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another charlatan

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The following article I have reprinted from the Industrial Fabrics Association on line magazine which I received today.

Heat-conducting graphene jacket

December 1st, 2018 / By: IFAI / Projects

Lightweight and breathable, Vollebak’s graphene jacket conducts heat and electricity thanks to a thin layer of graphite, the material used to make pencils.

Part jacket. Part science experiment. That’s how the makers of a new graphene-coated jacket describe their garment. Only a single atom thick, graphene is invisible to the naked eye. It’s lightweight, highly conductive, and is the strongest material known to humankind. But graphene also comes with challenges. It’s hard to work with and very expensive to produce at scale. That’s why maker Vollebak, a two-year-old startup dedicated to designing cutting-edge sports gear, released its jacket as an experimental prototype.

According to their web site this garment is $695.00 and they claim they have sold out. The probably had a production run of one garment.

This first edition jacket is reversible. One side is a thin layer of graphene and polyurethane blended together; the other is nylon and elastane. The graphene fundamentally changes the material’s mechanical and chemical properties, enabling it to conduct electricity.

The graphene is mixed with the polyurethane which is then applied to the fabric. How this changes the mechanical and chemical properties is a mystery to me. I have never known of any fabrics mechanical and chemical properties changing when polyurethane was applied to them. Conducting electricity I believe is a farfetched statement. Then again every company wants their garments to be electrified somehow.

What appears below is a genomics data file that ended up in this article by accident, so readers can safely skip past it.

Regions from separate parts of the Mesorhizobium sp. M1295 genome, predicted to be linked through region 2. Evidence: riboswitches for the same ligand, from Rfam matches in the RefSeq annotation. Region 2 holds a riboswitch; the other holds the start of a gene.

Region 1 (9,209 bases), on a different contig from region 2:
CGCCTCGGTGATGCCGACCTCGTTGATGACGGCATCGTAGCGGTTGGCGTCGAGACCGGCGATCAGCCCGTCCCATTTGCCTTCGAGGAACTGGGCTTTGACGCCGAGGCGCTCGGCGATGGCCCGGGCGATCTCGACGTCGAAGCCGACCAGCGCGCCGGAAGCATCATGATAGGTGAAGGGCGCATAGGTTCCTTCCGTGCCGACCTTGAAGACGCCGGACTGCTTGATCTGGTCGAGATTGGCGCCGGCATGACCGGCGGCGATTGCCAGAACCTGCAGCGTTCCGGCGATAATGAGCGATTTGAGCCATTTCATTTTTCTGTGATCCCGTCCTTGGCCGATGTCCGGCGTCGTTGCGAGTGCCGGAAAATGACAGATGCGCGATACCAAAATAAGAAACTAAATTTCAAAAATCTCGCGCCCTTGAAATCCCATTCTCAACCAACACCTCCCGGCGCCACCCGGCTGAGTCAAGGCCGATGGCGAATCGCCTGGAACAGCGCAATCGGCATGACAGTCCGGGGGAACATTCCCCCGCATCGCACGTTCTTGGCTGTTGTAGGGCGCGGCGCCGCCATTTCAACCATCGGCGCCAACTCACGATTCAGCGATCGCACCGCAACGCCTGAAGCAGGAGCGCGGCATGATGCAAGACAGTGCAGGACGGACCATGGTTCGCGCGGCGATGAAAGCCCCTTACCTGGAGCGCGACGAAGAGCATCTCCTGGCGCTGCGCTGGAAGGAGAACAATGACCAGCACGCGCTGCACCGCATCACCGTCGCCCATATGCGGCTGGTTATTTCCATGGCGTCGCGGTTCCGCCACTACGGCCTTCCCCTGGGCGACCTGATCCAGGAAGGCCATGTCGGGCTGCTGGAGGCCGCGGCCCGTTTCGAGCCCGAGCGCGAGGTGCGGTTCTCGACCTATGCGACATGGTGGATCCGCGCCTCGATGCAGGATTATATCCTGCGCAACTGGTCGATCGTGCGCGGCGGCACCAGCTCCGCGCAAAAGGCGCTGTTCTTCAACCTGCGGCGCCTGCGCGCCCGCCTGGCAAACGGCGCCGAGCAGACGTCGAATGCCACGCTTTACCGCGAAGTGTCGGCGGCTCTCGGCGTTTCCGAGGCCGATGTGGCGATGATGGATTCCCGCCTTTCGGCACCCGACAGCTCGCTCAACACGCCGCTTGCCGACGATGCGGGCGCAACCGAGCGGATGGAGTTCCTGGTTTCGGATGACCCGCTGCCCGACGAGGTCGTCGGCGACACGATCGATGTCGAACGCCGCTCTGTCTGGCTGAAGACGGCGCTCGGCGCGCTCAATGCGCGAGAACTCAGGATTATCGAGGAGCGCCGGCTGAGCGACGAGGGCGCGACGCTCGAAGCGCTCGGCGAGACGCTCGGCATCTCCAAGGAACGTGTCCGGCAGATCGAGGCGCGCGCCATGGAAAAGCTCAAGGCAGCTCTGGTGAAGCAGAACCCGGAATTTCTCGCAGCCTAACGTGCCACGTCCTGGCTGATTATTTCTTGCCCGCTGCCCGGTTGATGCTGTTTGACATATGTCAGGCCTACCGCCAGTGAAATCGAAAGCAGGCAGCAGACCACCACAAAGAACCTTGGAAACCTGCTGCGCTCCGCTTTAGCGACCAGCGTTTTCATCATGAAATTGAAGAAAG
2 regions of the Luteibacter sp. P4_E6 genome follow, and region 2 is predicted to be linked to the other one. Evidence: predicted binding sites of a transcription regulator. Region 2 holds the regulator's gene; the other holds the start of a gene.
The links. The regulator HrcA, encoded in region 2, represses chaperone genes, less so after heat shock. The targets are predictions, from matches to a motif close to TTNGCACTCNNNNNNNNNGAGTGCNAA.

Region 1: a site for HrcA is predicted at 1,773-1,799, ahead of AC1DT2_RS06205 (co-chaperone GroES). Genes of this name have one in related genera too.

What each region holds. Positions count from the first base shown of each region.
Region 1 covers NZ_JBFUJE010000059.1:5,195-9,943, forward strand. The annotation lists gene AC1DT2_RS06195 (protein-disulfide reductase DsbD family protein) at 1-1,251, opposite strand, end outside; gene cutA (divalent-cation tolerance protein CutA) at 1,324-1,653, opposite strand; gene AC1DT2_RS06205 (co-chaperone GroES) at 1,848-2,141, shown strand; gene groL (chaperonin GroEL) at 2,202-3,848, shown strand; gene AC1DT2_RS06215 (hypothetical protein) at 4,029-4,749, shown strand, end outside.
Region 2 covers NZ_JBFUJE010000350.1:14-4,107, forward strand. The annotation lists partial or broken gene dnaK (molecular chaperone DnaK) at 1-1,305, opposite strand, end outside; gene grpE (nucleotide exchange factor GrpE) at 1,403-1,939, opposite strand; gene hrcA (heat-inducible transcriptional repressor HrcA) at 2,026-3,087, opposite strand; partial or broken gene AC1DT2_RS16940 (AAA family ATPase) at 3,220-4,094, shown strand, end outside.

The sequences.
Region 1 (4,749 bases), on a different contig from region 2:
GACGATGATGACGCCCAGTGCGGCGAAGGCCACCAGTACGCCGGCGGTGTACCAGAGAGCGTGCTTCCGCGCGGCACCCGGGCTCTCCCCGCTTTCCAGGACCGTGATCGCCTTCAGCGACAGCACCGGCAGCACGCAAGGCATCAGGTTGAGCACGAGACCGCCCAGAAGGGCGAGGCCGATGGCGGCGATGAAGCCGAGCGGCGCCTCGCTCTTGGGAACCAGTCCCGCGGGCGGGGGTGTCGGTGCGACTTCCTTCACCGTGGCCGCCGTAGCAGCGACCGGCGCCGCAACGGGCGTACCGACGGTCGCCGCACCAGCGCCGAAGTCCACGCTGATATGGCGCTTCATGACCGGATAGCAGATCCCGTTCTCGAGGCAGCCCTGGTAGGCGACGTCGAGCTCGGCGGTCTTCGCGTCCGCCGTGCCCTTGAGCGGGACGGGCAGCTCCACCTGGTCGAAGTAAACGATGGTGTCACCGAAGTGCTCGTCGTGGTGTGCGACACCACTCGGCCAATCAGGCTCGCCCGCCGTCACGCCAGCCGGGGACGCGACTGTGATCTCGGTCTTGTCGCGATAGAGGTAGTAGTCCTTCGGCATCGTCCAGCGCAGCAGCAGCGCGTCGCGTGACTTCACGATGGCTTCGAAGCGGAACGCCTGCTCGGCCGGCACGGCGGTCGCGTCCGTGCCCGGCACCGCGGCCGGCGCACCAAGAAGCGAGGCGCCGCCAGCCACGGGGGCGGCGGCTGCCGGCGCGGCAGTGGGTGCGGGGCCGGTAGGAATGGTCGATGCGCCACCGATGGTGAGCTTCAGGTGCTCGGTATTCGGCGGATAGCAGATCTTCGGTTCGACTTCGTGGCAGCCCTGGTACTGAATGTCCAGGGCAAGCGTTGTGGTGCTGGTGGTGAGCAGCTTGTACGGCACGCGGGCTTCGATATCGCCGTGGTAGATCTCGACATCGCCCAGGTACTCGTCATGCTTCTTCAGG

It also conducts heat. When the graphene side is worn next to the body, it helps equalize skin temperature by transferring heat from warm parts of the body to cold. The closer the material to the body, the more effective it is at regulating temperature. In tests, skin temperature is increased by an average of 2 degrees Celsius.

“It also conducts heat” is an unfinished sentence. All fabric when touching a heat source such as the human body will “conduct heat away from the source”. Now we have a dumb I mean dumb statement “transferring heat from a warm part of the body to cold” part of the body? Is that what they mean? The closer the material is to the body the faster it will conduct the heat away from the body cooling it. It does not increase the skin temperature; period!

You can even heat the jacket by leaving it in the sun with the graphene side exposed. Turn it inside out and wear it and it acts like a radiator.

Fantastic, but then again all dark garments, theirs is black, will absorb the rays of the sun and heat up. When you put the garment on it feels nice and warm, however the heat from the fabric is moving away from you to the colder air. Heat goes to cold. That concept is unknown to these people and everyone else in the outdoor industry who claims their low loft, no loft slim fitting jackets keep you warm, they are a bad joke and there is no telling how many people have had very bad experiences wearing these garments.

The reality is that people are obviously cold in so many of the brands and it has gotten back to them so they are looking for a savior insulating material and obviously not finding one. So they look at things like electrically heated garments and they will fail just like the chopped staple fibers do and the reflective materials do. What has thankfully left the market place is the phase change trash from “outlast” which hasn’t outlasted anything. The only phase change from outlast was when you went from the warm phase to the frigid phase in a matter of minutes.

Maybe one day these garment marketing geniuses will discover a product that is a savior when it comes to insulation, believe it or not Climashield. When all is said and done the Climashield/Lamilite will still reign supreme in the field of insulation!!!

NOW FOR BOOTS

A customer told me of a company called Thursday Boot Co. They make from what I can see on their web site chukka boots primarily. Most are made in Mexico and one or two styles are made in the USA. I wrote to them since phone numbers are not available about making boots for me. They had no interest. Anyway they do not as far as I saw use goretex or Thinsulate so that is good.

Therefore my advice is that you buy their all leather boots, get my Lamilite socks and if required my over boots for cold weather.

Maybe at some point they will become interested in the Lamilite lining material for their own line of boots.  

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